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White County, Arkansas

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White County, Arkansas
WhiteCo AR courthouse
White County Courthouse in Searcy, Arkansas
Flag of White County, Arkansas
Flag
Seal of White County, Arkansas
Seal
Map of Arkansas highlighting White County
Location in the state of Arkansas
Map of USA AR
Arkansas's location in the U.S.
Founded October 23, 1835
Seat Searcy
Area
 - Total
 - Land
 - Water

1,042.36 sq mi (2,700 km²)
1,034.03 sq mi (2,678 km²)
8.33 sq mi (22 km²), 0.80%
Population
 - (2010)
 - Density

77,076
75/sq mi (28.78/km²)
Website www.whitecounty.arkansas.gov

White County is a county located in the U.S. state of Arkansas. As of 2010, the population was 77,076. The county seat is Searcy. White County is Arkansas's 31st county, formed on October 23, 1835, from portions of Independence, Jackson, and Pulaski counties and named for Hugh Lawson White, a Whig candidate for President of the United States.

White County is part of the Little Rock Combined Statistical Area. It is an alcohol prohibition or dry county, though a few private establishments (such as the Searcy Country Club, and Veterans of Foreign Wars posts in Searcy and Beebe) can sell alcohol. The 45th and current White County Judge is Michael Lincoln of Searcy, who assumed office in January 2007.

One of the state's largest banks, First Security Bank, was established in Searcy in 1932 as Security Bank. First Security now has over $3.2 billion in assets and 70 locations in Arkansas.

Regional ice cream producer and distributor Yarnell Ice Cream Co. has its headquarters in the Searcy's downtown area.

Latina Imports and Latina Nursery are also located in Searcy and is one of the largest female, Hispanic owned companies in Arkansas.

In 1958, Odell Pollard, a since retired attorney from Searcy, exposed corrupt election practices at Bald Knob, a small city in White County. Election workers cast "absentee ballots" for some thirty pipeline construction workers and their spouses. However, these workers were outside of Arkansas at the time of the election, which had a prohibition measure on the ballot. These voters never cast absentee votes, according to their affidavits presented by Pollard to the White County prosecutor. No action was taken until after the statute of limitations had expired, at which time the charges were rendered moot. Pollard said the fraud case cause him to switch his partisan affiliaton from Democrat to Republican. From 1966-1970, Pollard was the state party chairman, and from 1973-1976 was the Arkansas Republican National Committeeman.[1]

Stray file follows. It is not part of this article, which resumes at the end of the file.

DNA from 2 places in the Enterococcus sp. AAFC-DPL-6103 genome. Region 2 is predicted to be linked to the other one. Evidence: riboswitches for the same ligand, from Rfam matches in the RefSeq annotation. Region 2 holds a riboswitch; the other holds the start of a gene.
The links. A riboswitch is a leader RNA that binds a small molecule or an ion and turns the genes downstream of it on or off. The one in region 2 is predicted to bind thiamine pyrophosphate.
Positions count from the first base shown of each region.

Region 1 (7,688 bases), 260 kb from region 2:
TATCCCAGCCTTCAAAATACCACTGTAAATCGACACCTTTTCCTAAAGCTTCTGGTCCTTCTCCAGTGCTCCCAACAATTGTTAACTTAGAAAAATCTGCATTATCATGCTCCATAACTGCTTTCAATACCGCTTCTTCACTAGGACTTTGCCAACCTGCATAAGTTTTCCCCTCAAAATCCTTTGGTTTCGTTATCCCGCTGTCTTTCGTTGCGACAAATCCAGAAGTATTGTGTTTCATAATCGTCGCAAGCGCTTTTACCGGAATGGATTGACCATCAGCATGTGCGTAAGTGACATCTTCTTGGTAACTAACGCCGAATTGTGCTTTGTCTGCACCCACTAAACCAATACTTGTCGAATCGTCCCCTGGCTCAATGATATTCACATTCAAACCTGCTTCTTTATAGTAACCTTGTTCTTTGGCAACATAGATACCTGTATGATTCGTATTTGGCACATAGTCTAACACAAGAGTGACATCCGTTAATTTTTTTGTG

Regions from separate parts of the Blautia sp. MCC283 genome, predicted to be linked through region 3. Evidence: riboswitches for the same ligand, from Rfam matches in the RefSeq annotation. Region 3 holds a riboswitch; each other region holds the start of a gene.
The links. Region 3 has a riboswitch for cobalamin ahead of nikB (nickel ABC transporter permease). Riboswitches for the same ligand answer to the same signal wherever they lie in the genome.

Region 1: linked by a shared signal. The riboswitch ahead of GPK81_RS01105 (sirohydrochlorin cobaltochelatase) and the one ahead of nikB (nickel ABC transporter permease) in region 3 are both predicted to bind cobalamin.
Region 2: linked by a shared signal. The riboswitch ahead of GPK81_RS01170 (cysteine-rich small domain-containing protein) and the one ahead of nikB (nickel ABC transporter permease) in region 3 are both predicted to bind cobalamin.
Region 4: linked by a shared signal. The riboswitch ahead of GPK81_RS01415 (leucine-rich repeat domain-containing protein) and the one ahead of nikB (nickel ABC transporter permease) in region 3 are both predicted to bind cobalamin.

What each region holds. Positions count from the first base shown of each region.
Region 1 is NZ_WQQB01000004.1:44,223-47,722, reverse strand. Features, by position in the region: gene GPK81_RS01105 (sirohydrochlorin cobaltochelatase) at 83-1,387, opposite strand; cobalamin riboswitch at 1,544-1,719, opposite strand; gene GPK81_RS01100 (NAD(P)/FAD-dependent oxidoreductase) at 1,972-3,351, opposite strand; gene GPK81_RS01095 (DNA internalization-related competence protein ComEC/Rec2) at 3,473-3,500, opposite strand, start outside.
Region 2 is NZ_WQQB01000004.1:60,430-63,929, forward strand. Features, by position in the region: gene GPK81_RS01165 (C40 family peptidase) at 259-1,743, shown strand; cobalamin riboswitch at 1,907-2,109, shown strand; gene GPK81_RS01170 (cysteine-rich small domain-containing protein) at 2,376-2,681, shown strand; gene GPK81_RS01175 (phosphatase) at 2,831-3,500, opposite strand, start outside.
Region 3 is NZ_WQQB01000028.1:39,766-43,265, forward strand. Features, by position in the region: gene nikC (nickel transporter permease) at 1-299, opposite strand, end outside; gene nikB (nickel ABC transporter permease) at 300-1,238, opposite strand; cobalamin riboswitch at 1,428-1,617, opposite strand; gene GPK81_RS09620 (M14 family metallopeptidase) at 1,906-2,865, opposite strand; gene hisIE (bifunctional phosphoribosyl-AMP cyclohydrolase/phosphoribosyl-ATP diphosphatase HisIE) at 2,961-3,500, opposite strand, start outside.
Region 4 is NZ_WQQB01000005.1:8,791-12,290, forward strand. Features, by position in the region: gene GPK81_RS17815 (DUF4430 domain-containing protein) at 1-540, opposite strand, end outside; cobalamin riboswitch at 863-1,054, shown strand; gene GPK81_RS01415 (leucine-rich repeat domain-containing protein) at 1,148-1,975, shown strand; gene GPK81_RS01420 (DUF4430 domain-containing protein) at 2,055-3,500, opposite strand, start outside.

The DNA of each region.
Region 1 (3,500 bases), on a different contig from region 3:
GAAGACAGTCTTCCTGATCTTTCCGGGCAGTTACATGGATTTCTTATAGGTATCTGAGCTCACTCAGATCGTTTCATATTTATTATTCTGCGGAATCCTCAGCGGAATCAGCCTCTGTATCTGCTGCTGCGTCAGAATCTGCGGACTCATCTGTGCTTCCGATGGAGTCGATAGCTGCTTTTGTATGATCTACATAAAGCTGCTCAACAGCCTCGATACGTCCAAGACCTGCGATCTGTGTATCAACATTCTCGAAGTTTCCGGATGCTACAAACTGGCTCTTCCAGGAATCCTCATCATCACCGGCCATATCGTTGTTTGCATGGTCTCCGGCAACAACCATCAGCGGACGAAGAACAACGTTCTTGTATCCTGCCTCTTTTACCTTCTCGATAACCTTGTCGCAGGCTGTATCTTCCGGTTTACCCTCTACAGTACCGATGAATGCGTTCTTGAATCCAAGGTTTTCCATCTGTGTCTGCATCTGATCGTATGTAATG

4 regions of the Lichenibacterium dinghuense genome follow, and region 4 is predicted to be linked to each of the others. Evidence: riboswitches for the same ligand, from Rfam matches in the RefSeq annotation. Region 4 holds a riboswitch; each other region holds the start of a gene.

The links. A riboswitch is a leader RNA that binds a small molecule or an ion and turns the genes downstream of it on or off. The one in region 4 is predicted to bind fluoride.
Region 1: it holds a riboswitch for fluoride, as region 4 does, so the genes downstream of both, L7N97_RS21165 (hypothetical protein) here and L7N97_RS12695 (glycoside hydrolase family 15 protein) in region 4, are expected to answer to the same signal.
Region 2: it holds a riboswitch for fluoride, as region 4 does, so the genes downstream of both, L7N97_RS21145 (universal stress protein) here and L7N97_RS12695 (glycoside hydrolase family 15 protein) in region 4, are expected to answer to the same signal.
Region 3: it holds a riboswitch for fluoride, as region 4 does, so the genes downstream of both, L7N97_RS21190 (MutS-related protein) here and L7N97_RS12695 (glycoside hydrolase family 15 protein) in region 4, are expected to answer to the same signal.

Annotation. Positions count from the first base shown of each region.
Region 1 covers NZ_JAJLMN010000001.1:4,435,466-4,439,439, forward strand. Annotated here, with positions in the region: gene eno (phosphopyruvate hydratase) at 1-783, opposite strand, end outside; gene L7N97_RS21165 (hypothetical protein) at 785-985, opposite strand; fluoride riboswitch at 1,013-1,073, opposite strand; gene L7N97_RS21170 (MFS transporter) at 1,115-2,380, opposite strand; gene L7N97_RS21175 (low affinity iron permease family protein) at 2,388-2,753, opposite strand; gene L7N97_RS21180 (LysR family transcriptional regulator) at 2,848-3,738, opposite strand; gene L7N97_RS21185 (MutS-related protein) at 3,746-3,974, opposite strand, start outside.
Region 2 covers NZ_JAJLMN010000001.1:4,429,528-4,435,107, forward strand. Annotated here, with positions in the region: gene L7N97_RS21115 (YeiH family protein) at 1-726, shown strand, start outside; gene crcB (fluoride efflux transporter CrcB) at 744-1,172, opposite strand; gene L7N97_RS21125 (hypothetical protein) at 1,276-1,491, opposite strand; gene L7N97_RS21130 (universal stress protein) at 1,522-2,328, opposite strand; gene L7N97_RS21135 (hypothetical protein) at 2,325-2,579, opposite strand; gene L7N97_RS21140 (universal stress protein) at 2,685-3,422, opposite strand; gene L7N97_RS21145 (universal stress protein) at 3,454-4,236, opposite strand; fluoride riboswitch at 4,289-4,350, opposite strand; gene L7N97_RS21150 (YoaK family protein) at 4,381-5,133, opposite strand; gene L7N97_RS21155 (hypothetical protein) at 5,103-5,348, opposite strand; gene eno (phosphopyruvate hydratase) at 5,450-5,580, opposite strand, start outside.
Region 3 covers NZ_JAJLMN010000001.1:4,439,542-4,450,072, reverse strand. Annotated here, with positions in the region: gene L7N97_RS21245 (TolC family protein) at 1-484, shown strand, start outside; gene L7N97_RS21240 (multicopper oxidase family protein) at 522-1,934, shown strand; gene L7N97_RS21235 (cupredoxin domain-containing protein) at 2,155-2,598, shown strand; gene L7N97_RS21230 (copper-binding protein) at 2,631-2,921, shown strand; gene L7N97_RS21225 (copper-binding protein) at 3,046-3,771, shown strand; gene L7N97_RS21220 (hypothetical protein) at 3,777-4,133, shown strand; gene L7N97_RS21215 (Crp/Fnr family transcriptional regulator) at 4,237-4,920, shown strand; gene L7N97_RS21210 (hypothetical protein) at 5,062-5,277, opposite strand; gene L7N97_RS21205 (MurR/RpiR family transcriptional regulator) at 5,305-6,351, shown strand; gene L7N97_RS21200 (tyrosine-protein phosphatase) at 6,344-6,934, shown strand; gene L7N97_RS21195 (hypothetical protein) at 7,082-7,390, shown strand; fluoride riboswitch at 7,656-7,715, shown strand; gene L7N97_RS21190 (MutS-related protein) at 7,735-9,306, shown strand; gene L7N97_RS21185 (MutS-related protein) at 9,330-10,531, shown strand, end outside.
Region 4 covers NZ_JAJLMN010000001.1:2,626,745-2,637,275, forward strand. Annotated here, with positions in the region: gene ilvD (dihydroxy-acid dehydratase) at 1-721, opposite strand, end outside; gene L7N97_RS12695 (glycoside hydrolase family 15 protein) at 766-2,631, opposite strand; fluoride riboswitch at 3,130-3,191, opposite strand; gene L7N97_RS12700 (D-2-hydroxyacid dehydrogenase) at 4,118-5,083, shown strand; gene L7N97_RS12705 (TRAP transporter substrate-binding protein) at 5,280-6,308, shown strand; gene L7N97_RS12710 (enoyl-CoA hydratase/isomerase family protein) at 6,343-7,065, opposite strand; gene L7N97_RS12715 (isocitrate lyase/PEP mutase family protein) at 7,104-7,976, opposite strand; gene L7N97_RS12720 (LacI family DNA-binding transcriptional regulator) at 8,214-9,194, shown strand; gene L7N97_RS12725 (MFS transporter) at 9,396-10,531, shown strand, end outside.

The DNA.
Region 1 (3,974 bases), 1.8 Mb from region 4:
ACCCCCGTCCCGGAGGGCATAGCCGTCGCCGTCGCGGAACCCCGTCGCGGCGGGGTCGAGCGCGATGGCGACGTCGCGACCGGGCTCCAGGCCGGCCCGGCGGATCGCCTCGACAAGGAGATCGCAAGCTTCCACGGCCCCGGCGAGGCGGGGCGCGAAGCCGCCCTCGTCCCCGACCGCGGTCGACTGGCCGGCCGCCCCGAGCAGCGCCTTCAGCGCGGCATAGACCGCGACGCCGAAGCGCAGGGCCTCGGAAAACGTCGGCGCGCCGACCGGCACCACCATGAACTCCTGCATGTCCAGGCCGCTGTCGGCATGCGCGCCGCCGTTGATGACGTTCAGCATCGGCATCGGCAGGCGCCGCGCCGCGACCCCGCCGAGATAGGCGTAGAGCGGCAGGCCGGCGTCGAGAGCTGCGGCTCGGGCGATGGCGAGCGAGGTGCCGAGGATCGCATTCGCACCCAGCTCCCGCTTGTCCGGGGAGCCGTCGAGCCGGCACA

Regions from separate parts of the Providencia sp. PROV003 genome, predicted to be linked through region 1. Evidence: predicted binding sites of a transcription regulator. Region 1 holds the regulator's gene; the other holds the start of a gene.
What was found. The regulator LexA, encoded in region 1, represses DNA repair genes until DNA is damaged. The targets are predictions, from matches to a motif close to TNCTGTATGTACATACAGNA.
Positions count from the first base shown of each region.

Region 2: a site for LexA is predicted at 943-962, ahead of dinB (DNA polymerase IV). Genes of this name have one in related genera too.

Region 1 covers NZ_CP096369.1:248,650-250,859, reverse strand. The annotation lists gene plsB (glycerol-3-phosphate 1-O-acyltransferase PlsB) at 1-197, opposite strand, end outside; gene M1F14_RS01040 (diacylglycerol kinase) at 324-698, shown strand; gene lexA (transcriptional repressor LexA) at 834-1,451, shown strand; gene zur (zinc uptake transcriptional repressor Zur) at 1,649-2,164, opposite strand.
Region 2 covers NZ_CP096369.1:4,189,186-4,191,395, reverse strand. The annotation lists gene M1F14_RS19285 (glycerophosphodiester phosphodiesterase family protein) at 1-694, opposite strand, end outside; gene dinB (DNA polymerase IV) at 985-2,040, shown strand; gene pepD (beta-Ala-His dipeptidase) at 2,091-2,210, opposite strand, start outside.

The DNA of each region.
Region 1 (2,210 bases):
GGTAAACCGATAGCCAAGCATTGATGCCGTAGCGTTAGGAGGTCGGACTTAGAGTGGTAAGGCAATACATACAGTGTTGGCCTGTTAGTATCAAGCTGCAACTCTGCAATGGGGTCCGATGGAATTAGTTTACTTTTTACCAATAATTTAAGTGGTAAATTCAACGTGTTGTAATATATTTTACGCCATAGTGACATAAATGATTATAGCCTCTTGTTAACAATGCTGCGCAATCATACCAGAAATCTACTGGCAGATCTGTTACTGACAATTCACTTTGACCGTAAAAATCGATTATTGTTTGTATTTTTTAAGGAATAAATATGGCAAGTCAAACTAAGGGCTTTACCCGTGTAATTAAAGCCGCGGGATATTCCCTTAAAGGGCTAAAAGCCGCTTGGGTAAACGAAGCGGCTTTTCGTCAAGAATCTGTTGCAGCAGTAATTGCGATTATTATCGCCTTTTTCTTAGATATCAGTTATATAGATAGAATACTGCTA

Geography Edit

According to the 2000 census, the county has a total area of 1,042.36 square miles (2,699.7 km2), of which 1,034.03 square miles (2,678.1 km2) (or 99.20%) is land and 8.33 square miles (21.6 km2) (or 0.80%) is water.[2]

Major highways Edit

Adjacent counties Edit

National and State protected areas Edit

Demographics Edit

Historical populations
Census Pop.
1840 929
1850 2,619 181.9%
1860 8,316 217.5%
1870 10,347 24.4%
1880 17,794 72.0%
1890 22,946 29.0%
1900 24,864 8.4%
1910 28,574 14.9%
1920 34,603 21.1%
1930 38,269 10.6%
1940 37,176 −2.9%
1950 38,040 2.3%
1960 32,745 −13.9%
1970 39,253 19.9%
1980 50,835 29.5%
1990 54,676 7.6%
2000 67,165 22.8%
2010 77,076 14.8%
[3][4][5]
USA White County, Arkansas age pyramid

Age pyramid White County[6]

As of the census[7] of 2000, there were 67,165 people, 25,148 households, and 18,408 families residing in the county. The population density was 65 people per square mile (25/km²). There were 27,613 housing units at an average density of 27 per square mile (10/km²). The racial makeup of the county was 93.52% White, 3.56% Black or African American, 0.43% Native American, 0.32% Asian, 0.03% Pacific Islander, 0.82% from other races, and 1.31% from two or more races. 1.88% of the population were Hispanic or Latino of any race.

There were 25,148 households out of which 33.00% had children under the age of 18 living with them, 59.90% were married couples living together, 9.50% had a female householder with no husband present, and 26.80% were non-families. 23.40% of all households were made up of individuals and 10.50% had someone living alone who was 65 years of age or older. The average household size was 2.53 and the average family size was 2.98.

In the county the population was spread out with 24.40% under the age of 18, 12.80% from 18 to 24, 27.20% from 25 to 44, 21.90% from 45 to 64, and 13.80% who were 65 years of age or older. The median age was 35 years. For every 100 females there were 95.20 males. For every 100 females age 18 and over, there were 92.90 males.